Abstract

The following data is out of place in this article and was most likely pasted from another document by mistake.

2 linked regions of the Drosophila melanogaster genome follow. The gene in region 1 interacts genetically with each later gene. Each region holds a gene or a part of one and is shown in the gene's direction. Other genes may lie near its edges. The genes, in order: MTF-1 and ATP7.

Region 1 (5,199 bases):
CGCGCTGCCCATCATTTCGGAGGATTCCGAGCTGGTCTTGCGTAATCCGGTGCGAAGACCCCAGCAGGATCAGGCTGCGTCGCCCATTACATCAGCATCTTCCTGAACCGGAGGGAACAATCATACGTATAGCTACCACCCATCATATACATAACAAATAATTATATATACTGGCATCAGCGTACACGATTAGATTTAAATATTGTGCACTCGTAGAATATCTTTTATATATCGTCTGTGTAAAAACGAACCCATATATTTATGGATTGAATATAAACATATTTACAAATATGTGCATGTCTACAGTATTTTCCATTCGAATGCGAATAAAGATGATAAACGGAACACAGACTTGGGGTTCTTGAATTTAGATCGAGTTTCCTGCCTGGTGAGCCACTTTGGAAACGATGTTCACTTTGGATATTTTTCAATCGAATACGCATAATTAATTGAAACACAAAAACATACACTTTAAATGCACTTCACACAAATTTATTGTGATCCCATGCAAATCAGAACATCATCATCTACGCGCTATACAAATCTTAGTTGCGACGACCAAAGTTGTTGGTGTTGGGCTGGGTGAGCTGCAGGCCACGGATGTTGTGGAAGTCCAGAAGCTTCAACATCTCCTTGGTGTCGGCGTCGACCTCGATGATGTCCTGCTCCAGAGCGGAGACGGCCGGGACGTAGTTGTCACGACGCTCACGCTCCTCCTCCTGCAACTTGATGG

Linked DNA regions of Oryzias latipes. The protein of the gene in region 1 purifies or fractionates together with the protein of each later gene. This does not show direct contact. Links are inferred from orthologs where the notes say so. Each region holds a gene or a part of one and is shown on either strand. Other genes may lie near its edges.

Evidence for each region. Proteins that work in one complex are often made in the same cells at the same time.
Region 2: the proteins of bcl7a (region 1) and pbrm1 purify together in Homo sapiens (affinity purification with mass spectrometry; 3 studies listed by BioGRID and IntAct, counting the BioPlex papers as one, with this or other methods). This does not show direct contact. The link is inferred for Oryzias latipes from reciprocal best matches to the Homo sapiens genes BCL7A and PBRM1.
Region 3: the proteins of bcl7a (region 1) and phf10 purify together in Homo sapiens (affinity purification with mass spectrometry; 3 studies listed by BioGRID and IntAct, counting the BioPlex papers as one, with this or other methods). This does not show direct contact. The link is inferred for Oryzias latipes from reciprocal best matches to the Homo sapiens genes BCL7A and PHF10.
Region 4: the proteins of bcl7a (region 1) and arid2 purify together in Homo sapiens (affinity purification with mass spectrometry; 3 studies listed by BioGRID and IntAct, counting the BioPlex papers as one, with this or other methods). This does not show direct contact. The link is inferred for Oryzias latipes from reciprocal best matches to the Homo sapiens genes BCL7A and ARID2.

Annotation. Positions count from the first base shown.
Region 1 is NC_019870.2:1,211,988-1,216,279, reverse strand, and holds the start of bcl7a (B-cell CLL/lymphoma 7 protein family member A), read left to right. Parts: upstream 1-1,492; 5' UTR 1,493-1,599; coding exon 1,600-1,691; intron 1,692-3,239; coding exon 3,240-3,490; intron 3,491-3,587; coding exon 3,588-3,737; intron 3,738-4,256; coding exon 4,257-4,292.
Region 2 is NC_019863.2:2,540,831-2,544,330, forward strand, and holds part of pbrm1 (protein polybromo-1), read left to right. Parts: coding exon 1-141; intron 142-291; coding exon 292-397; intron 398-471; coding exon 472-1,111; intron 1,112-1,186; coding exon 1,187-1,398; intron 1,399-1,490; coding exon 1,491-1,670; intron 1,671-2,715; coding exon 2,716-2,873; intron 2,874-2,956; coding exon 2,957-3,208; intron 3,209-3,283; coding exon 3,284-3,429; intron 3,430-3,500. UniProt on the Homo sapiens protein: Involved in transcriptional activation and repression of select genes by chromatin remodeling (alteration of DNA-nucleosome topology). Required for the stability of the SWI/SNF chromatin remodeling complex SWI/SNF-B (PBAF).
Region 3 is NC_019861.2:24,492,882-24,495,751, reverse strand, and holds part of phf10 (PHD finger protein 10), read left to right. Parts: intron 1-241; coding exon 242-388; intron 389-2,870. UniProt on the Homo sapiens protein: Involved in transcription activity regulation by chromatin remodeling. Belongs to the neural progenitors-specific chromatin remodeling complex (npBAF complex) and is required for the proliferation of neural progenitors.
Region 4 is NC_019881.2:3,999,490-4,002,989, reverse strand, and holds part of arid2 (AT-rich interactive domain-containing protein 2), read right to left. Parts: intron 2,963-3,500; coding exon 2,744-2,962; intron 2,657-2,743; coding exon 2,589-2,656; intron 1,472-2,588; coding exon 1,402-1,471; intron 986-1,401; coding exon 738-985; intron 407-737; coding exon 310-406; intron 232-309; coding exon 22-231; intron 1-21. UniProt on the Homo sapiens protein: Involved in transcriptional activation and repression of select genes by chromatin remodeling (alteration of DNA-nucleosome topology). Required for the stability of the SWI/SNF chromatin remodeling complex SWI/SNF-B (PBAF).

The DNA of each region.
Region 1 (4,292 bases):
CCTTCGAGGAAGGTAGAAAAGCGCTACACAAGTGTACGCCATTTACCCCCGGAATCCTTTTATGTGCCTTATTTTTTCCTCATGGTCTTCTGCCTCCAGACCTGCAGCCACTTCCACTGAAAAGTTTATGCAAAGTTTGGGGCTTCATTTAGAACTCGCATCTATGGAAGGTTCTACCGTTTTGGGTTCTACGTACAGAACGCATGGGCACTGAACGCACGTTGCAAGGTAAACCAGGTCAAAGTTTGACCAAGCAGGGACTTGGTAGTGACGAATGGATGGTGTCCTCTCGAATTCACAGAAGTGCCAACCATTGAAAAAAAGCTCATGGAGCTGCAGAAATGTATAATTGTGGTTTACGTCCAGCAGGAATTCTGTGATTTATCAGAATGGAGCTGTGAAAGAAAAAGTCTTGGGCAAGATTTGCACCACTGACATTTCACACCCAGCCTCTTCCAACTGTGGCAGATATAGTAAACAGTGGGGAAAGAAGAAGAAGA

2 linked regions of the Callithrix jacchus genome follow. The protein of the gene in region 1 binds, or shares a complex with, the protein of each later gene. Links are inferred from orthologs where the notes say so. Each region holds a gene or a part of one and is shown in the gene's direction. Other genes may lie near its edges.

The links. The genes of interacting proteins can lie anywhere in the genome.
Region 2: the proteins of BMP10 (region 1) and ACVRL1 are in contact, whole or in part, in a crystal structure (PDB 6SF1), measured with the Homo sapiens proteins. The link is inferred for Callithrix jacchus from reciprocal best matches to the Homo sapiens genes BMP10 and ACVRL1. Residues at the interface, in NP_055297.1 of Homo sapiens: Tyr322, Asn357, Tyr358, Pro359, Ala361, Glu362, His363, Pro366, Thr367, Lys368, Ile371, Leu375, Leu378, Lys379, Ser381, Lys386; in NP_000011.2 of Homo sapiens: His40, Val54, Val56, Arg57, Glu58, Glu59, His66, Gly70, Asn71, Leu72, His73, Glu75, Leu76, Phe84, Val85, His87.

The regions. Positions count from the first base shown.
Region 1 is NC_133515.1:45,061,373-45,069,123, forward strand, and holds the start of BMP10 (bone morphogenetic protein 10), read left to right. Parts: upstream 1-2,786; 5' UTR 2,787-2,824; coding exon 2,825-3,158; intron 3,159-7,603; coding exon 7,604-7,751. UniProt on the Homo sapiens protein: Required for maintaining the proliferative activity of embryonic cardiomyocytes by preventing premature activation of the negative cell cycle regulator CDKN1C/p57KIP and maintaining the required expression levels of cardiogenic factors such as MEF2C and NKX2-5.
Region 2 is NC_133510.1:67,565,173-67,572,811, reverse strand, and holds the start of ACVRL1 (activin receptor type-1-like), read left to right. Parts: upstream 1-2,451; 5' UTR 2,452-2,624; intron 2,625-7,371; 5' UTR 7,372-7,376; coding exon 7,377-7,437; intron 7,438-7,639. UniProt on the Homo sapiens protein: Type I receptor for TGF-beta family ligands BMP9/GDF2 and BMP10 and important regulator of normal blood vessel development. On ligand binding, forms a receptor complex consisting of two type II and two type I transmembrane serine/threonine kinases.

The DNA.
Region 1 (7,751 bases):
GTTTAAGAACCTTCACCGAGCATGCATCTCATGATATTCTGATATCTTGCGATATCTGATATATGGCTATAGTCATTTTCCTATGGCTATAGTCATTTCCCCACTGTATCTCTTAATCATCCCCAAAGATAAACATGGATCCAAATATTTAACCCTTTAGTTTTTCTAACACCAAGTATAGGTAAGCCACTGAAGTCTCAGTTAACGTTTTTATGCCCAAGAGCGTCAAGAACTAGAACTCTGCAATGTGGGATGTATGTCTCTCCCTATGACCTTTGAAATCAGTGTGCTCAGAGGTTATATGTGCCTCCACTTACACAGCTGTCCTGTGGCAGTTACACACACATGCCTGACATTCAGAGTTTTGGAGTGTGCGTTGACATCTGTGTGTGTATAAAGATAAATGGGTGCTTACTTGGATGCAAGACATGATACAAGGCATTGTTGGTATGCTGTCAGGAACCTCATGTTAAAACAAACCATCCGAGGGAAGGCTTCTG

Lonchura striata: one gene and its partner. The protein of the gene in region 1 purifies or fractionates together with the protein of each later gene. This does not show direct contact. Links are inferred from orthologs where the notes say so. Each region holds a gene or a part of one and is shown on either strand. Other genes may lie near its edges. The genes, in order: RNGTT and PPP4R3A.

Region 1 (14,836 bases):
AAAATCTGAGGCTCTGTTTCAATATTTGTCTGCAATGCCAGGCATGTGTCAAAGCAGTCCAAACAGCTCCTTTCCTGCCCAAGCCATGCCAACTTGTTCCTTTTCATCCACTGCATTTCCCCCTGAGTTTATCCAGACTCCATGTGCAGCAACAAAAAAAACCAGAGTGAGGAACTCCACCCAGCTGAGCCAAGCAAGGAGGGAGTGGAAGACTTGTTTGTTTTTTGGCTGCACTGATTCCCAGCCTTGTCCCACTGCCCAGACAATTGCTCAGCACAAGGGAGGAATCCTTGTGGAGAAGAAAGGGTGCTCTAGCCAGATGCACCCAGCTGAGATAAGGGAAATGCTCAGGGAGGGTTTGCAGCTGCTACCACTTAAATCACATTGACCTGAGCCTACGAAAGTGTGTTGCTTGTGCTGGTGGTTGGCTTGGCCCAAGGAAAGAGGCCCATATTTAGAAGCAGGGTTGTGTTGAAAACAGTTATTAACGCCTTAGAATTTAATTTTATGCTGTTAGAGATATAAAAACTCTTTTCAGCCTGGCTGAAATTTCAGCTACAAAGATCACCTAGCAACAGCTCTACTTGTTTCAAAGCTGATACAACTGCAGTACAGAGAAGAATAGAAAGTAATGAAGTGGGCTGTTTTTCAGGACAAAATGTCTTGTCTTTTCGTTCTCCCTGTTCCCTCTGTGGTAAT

Metamizole is an analgesic and antipyretic drug widely used in many parts of the world, including European countries such as Germany, France and Switzerland. Although metamizole has a favorable overall safety profile, susceptible patients can experience agranulocytosis, a severe and potentially fatal loss of neutrophil granulocytes. This serious adverse drug reaction has led to the withdrawal of metamizole from the market in some countries. However, drug withdrawal is not an optimal solution, as metamizole, due to its favorable gastrointestinal and renal tolerability is a valuable treatment option for patients intolerant to conventional non-steroidal antiinflammatory drugs. This has led to a continuous rise in metamizole prescriptions in recent years, paralleled by a growing number of safety reports on metamizole-induced hematologic toxicity, including multiple cases with fatal outcome. Despite the use of broad-spectrum antibiotics and granulocyte growth factors, the fatality rate of metamizole-induced agranulocytosis is approximately 10%. The increasing use of metamizole and the severity of its hematologic toxicity highlight the need to improve the safety of metamizole treatment.To date, the mechanisms underlying metamizole-induced agranulocytosis are poorly understood. Whilesome evidence points to immune-mediated mechanisms, other observations, such as the rapid onset of the adverse reaction in some patients and the observation that bi-and pancytopenia can occur, favor a direct toxic mechanism on hematopoiesis. Since hematotoxicity of metamizole is an idiosyncratic adverse reaction (i.e. rare manifestation at therapeutic dose), affected patients must have susceptibility factors. Regardless of the mechanism of toxicity, individual susceptibility risk may be determined by genetic factors.To improve the safety of the growing number of patients treated with metamizole, a better understanding of such susceptibility factors is needed. We therefore propose a project for the comprehensive investigation of the mechanisms and genetics of metamizole-induced agranulocytosis, with the goal of identifying susceptibility factors that would allow efficient pre-treatment risk stratification. Similar approaches have already successfully been implemented for other drugs (e.g. abacavir, carbamazepine, azathioprine), resulting in a major improvement of their benefit-risk profile and preventing their removal from the market.In our project, we plan to investigate in the first part, whether A) direct metabolic toxicity or B) immune-mediatedmechanisms can lead to metamizole-induced agranulocytosis. In the second part, we will conduct a case-control association study to identify genetic risk factors. To this aim, we will compare a unique case cohort of patients who suffered metamizole-induced agranulocytosis with metamizole-tolerant and matched population controls. Using recent genotyping and sequencing technology, we plan to use a complementary approach of a targeted, comprehensive investigation of HLA genomic regions often implicated in immunemediated drug reactions, and a genome-wide analysis of genetic variation to investigate novel pathways potentially involved in metamizole-induced agranulocytosis.By comprehensively investigating underlying mechanisms and the potential genetic basis of metamizoleinduced agranulocytosis, this project is expected to generate important new knowledge regarding factors associated with susceptibility to this serious adverse drug reaction. The results of the project will facilitate informed clinical decision-making and have direct implications for patient safety and the healthcare system, both by preventing exposure of at-risk patients and by saving expenses for the treatment of affected patients.